“…There are no end of horrifying statistics about
urbanization of humanity…[The Habitat II conference] may now have
to consider the city as a leftover from the Age of Mall, a
destination not envisioned as a haven for hope but as a safer place
to share hopelessness.”
     – Richard F. Shepard, environmental writer
       The Earth Times

     “When I look into a faceless crowd, a swirling mass of grey
and black and white, they don’t look real to me — in fact, I think
they look so strange.”
     – Lyrics from the Rolling Stones
       “Salt of the Earth”

     Cities.  Hideous blemishes on the natural landscape.
Perpetually expanding as ever-multiplying numbers of hopeless
masses teem into the concrete jungles and put more and more strain
on the already futile task of meeting even the most basic human
needs.  Prospects for the future?  None.  Environmental impact?
Utter devastation.  The only solution?  Nothing short of a
wholesale transformation in the social and economic order of our
world’s urban centers.
     Travel to Istanbul, Turkey this June for Habitat II, the
United Nation’s next installment in its ongoing series of
international shindigs in exotic capitals, and this is exactly the
alarmist message you will hear. Informally called “The Conference
on Cities,” Habitat II will seek to put forth a comprehensive plan
of action known as the “Istanbul Declaration” that would bring
about radical changes in everything from the production of food and
electricity and the way people commute to work to personal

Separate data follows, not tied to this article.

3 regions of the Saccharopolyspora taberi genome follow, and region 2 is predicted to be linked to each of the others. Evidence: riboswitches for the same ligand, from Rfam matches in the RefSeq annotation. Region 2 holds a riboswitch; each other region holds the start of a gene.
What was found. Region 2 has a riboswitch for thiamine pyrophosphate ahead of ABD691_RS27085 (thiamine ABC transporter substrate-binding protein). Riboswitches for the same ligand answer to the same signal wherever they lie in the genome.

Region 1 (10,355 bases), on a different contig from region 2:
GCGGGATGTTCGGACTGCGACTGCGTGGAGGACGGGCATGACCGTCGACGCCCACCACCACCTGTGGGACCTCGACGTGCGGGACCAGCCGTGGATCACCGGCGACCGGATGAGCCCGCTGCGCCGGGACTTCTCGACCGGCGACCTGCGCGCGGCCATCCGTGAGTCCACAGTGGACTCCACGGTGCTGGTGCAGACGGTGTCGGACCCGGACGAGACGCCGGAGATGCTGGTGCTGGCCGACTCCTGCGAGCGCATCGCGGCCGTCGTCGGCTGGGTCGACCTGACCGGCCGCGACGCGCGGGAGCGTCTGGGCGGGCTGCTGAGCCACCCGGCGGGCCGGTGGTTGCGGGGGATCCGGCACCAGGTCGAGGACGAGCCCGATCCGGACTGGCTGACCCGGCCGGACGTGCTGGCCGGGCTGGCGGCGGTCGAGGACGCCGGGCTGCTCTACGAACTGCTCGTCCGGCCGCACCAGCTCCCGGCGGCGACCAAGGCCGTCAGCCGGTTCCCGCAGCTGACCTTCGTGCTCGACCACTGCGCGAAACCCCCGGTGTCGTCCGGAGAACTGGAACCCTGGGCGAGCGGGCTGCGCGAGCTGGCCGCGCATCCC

decisions about the size of individual families.
    But is the situation really that grave? 

    Well, the fact is there are indeed mega-cities, particularly
in developing nations, that desperately need help with such things
as better housing, cleaner water, and basic sanitation.  But the premises upon which
the Istanbul meeting will be based could not be more foreign to the
     Habitat II is being built upon the notion that around the
world, the growth of cities is racing out of control and
devastating everyone and everything in its path.  Specifically, the
Istanbul Declaration states that “rapid urbanization” is among “the
most significant transformations of human settlement,” and that
“increased poverty,” “harmful patterns” of land use, soil, water
and air pollution, and an “irreversible loss of biodiversity” are
the terrible results.
     So just what are the facts about the U.N.’s claims?  Well much
to the dismay of those about to board the flights of Turkish
Airlines, data about rates of urbanization, poverty, and
environmental impact reveal this doom and gloom rhetoric to be
little more than big-city hype.

Keeping up with the Joneses
     Concerning the belief that rapid urbanization is taking place
at a breakneck pace all over the globe, this is simply a distortion
of the facts.  To begin with, a great many industrialized nations
have seen the growth of their urban areas grind to a virtual halt
in recent years.  Some, like Canada, France, the Netherlands,
Italy, Finland, and Australia, have even experienced negative
growth rates.  And as for the developing world where cities are
growing at the brisk rate of 3.5% per year, this is little to worry
about since all they really seem to be doing is keeping up with the
     In developed countries, three-quarters of people already live
in urban areas.  The percentage in poorer nations is only 37%.  So
even with a global urbanization rate of 2.5% per year, still less
than half of the world’s citizens are city dwellers. Developing
nations are simply going through the same changes we in the West
experienced over the last 100 years.
     It must further be noted that population growth numbers also
throw cold water on the hype about burgeoning cities.  For a nation
to increase its numbers, it must have a total fertility rate, or
TFR, of 2.2 children per woman.  But when countries gain more
wealth, people generally choose to have less children.  So that
explains why wealthier developed countries have an overall average